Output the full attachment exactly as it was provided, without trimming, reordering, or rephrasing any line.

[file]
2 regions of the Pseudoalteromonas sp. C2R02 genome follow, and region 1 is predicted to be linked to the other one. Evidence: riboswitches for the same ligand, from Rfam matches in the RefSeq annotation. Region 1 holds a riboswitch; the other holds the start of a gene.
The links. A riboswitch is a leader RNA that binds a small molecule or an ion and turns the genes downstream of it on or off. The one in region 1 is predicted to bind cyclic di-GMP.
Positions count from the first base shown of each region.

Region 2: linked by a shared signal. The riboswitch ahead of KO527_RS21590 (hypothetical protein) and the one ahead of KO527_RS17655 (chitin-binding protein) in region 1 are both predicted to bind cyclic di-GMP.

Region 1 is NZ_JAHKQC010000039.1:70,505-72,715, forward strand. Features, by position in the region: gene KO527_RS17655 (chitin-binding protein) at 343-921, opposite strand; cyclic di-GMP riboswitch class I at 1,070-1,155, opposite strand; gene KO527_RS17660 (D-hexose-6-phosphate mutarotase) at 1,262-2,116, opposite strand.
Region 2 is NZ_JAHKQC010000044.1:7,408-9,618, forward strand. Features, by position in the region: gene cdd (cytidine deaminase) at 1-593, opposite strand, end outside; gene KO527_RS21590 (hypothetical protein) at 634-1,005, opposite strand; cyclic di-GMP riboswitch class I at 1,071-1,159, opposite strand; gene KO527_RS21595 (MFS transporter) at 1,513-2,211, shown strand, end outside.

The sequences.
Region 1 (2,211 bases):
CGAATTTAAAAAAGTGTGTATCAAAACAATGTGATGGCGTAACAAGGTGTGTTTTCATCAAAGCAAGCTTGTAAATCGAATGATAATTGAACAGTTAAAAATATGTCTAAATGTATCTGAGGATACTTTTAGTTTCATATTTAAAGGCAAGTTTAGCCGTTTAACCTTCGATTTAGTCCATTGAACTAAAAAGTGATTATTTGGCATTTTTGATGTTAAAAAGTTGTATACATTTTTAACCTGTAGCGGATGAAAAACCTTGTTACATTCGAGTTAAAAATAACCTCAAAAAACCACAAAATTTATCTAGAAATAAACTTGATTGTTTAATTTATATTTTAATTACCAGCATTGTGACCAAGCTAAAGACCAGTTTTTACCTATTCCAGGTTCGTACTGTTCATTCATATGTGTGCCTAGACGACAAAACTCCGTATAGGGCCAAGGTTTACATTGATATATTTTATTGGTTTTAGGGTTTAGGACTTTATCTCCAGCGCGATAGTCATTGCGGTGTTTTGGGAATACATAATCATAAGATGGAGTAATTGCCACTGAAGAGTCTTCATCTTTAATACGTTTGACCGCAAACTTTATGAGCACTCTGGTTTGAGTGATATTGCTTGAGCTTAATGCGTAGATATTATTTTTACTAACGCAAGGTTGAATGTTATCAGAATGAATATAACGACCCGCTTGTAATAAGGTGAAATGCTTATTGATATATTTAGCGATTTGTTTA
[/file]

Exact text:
2 regions of the Pseudoalteromonas sp. C2R02 genome follow, and region 1 is predicted to be linked to the other one. Evidence: riboswitches for the same ligand, from Rfam matches in the RefSeq annotation. Region 1 holds a riboswitch; the other holds the start of a gene.
The links. A riboswitch is a leader RNA that binds a small molecule or an ion and turns the genes downstream of it on or off. The one in region 1 is predicted to bind cyclic di-GMP.
Positions count from the first base shown of each region.

Region 2: linked by a shared signal. The riboswitch ahead of KO527_RS21590 (hypothetical protein) and the one ahead of KO527_RS17655 (chitin-binding protein) in region 1 are both predicted to bind cyclic di-GMP.

Region 1 is NZ_JAHKQC010000039.1:70,505-72,715, forward strand. Features, by position in the region: gene KO527_RS17655 (chitin-binding protein) at 343-921, opposite strand; cyclic di-GMP riboswitch class I at 1,070-1,155, opposite strand; gene KO527_RS17660 (D-hexose-6-phosphate mutarotase) at 1,262-2,116, opposite strand.
Region 2 is NZ_JAHKQC010000044.1:7,408-9,618, forward strand. Features, by position in the region: gene cdd (cytidine deaminase) at 1-593, opposite strand, end outside; gene KO527_RS21590 (hypothetical protein) at 634-1,005, opposite strand; cyclic di-GMP riboswitch class I at 1,071-1,159, opposite strand; gene KO527_RS21595 (MFS transporter) at 1,513-2,211, shown strand, end outside.

The sequences.
Region 1 (2,211 bases):
CGAATTTAAAAAAGTGTGTATCAAAACAATGTGATGGCGTAACAAGGTGTGTTTTCATCAAAGCAAGCTTGTAAATCGAATGATAATTGAACAGTTAAAAATATGTCTAAATGTATCTGAGGATACTTTTAGTTTCATATTTAAAGGCAAGTTTAGCCGTTTAACCTTCGATTTAGTCCATTGAACTAAAAAGTGATTATTTGGCATTTTTGATGTTAAAAAGTTGTATACATTTTTAACCTGTAGCGGATGAAAAACCTTGTTACATTCGAGTTAAAAATAACCTCAAAAAACCACAAAATTTATCTAGAAATAAACTTGATTGTTTAATTTATATTTTAATTACCAGCATTGTGACCAAGCTAAAGACCAGTTTTTACCTATTCCAGGTTCGTACTGTTCATTCATATGTGTGCCTAGACGACAAAACTCCGTATAGGGCCAAGGTTTACATTGATATATTTTATTGGTTTTAGGGTTTAGGACTTTATCTCCAGCGCGATAGTCATTGCGGTGTTTTGGGAATACATAATCATAAGATGGAGTAATTGCCACTGAAGAGTCTTCATCTTTAATACGTTTGACCGCAAACTTTATGAGCACTCTGGTTTGAGTGATATTGCTTGAGCTTAATGCGTAGATATTATTTTTACTAACGCAAGGTTGAATGTTATCAGAATGAATATAACGACCCGCTTGTAATAAGGTGAAATGCTTATTGATATATTTAGCGATTTGTTTA